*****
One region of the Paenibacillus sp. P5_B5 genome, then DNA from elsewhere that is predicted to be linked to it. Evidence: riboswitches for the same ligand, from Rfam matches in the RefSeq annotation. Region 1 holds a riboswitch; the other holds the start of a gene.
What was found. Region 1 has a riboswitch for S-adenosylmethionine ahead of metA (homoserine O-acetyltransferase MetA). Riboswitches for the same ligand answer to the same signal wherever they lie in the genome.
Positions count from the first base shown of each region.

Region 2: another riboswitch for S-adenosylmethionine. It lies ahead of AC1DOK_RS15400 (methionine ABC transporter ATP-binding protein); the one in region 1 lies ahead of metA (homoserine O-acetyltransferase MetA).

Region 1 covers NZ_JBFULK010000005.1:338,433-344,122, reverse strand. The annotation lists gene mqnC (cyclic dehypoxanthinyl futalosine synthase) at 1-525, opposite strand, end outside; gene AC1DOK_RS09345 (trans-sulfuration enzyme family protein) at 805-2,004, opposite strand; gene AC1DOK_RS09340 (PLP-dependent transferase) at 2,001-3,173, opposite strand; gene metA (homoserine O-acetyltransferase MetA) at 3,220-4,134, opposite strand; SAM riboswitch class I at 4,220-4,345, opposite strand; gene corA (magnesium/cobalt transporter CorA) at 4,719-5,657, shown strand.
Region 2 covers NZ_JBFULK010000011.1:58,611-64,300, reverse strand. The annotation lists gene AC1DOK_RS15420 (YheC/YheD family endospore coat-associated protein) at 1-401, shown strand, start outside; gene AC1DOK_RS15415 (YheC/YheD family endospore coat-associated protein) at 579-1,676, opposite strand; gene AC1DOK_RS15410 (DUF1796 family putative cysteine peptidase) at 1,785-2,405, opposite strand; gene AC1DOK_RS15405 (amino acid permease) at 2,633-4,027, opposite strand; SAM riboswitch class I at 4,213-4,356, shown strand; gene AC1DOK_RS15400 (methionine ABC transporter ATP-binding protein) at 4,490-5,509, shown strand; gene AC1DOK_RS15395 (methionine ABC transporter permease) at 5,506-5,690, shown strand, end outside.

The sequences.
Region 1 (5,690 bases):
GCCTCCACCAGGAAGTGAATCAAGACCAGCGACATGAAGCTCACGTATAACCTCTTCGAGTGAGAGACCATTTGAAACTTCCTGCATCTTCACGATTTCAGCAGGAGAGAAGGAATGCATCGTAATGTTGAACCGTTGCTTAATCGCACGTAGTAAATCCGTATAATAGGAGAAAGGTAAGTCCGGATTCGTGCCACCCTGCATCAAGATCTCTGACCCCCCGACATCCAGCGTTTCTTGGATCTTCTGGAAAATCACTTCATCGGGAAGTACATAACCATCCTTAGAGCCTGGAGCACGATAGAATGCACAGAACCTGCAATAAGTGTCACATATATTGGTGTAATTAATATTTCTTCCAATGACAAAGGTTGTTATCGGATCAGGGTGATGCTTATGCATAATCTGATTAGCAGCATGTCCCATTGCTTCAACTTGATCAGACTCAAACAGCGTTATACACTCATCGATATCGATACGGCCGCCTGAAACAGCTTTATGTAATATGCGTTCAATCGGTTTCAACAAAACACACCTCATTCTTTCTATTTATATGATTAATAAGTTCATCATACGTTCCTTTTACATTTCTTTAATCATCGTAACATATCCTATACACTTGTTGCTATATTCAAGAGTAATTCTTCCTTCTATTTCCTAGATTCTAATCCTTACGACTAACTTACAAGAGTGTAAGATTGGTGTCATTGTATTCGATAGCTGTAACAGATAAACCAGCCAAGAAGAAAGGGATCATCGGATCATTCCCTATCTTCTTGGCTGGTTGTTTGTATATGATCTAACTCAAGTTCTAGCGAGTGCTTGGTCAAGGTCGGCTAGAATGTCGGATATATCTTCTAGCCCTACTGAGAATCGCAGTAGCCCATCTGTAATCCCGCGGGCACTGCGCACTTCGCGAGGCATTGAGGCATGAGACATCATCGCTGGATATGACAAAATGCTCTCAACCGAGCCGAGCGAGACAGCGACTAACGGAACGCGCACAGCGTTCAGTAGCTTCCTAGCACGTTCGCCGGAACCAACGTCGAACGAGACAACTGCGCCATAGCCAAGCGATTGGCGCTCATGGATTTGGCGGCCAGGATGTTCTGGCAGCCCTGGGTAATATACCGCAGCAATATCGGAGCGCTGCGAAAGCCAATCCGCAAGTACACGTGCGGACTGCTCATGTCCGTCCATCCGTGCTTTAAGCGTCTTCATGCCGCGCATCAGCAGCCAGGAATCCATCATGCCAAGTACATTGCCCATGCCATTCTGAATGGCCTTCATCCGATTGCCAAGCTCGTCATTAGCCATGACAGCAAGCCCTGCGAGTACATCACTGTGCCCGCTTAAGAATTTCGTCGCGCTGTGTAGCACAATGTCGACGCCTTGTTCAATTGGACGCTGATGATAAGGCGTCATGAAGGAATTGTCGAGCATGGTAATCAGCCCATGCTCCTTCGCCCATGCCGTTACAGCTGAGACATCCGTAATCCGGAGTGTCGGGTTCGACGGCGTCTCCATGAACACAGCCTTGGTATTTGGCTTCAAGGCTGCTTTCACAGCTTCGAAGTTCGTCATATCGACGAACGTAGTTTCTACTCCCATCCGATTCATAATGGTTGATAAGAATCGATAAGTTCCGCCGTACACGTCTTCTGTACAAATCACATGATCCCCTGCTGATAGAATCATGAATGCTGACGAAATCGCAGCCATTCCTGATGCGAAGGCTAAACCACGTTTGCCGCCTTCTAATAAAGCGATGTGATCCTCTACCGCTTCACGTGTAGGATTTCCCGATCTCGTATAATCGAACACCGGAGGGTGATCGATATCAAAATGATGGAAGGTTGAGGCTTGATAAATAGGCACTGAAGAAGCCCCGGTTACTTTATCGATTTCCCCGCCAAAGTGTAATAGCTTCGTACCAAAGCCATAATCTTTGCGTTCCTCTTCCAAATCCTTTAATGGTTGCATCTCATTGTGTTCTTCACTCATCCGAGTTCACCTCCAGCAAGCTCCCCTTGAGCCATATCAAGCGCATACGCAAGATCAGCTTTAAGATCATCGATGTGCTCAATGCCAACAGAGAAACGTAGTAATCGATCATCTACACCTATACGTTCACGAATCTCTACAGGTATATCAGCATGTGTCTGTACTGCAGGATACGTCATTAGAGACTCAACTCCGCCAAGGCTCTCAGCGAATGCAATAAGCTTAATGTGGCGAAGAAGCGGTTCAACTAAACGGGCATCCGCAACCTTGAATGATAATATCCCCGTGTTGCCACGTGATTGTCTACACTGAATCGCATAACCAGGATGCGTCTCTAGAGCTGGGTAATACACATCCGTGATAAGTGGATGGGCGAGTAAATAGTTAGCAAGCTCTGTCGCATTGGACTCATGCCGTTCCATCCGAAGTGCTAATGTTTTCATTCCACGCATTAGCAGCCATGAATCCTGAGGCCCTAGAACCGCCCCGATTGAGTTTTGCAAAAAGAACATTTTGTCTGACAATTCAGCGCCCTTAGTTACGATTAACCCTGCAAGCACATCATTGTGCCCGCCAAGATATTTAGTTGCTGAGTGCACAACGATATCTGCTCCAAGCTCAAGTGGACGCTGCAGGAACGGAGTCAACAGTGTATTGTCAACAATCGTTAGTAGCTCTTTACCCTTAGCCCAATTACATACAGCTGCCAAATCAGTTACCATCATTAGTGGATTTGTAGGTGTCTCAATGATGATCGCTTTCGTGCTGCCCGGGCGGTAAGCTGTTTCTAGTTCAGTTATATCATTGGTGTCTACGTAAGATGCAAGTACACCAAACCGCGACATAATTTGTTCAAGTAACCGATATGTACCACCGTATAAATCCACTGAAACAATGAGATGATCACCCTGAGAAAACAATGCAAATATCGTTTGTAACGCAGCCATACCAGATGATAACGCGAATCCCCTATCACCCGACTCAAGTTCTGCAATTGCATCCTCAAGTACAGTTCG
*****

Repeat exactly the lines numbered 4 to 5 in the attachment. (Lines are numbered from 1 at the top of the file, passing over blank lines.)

Region 2: another riboswitch for S-adenosylmethionine. It lies ahead of AC1DOK_RS15400 (methionine ABC transporter ATP-binding protein); the one in region 1 lies ahead of metA (homoserine O-acetyltransferase MetA).

Region 1 covers NZ_JBFULK010000005.1:338,433-344,122, reverse strand. The annotation lists gene mqnC (cyclic dehypoxanthinyl futalosine synthase) at 1-525, opposite strand, end outside; gene AC1DOK_RS09345 (trans-sulfuration enzyme family protein) at 805-2,004, opposite strand; gene AC1DOK_RS09340 (PLP-dependent transferase) at 2,001-3,173, opposite strand; gene metA (homoserine O-acetyltransferase MetA) at 3,220-4,134, opposite strand; SAM riboswitch class I at 4,220-4,345, opposite strand; gene corA (magnesium/cobalt transporter CorA) at 4,719-5,657, shown strand.